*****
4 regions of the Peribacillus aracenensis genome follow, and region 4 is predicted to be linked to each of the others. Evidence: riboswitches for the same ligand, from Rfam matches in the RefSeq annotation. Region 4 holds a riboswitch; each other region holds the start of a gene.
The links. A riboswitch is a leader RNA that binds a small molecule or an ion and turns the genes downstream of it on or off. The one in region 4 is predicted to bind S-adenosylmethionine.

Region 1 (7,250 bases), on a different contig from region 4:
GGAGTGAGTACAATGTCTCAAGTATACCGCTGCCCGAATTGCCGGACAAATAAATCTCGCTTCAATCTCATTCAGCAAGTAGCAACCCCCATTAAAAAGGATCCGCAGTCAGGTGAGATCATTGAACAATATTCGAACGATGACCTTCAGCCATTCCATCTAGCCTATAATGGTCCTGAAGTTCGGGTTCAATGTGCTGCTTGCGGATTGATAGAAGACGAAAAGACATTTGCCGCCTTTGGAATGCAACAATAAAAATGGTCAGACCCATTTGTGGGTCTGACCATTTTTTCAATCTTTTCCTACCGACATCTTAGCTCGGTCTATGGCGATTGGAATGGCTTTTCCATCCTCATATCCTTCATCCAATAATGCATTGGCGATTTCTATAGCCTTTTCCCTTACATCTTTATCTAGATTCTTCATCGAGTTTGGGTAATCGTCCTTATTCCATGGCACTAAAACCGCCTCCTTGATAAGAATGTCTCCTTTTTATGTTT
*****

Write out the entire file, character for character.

4 regions of the Peribacillus aracenensis genome follow, and region 4 is predicted to be linked to each of the others. Evidence: riboswitches for the same ligand, from Rfam matches in the RefSeq annotation. Region 4 holds a riboswitch; each other region holds the start of a gene.
The links. A riboswitch is a leader RNA that binds a small molecule or an ion and turns the genes downstream of it on or off. The one in region 4 is predicted to bind S-adenosylmethionine.

Region 1 (7,250 bases), on a different contig from region 4:
GGAGTGAGTACAATGTCTCAAGTATACCGCTGCCCGAATTGCCGGACAAATAAATCTCGCTTCAATCTCATTCAGCAAGTAGCAACCCCCATTAAAAAGGATCCGCAGTCAGGTGAGATCATTGAACAATATTCGAACGATGACCTTCAGCCATTCCATCTAGCCTATAATGGTCCTGAAGTTCGGGTTCAATGTGCTGCTTGCGGATTGATAGAAGACGAAAAGACATTTGCCGCCTTTGGAATGCAACAATAAAAATGGTCAGACCCATTTGTGGGTCTGACCATTTTTTCAATCTTTTCCTACCGACATCTTAGCTCGGTCTATGGCGATTGGAATGGCTTTTCCATCCTCATATCCTTCATCCAATAATGCATTGGCGATTTCTATAGCCTTTTCCCTTACATCTTTATCTAGATTCTTCATCGAGTTTGGGTAATCGTCCTTATTCCATGGCACTAAAACCGCCTCCTTGATAAGAATGTCTCCTTTTTATGTTT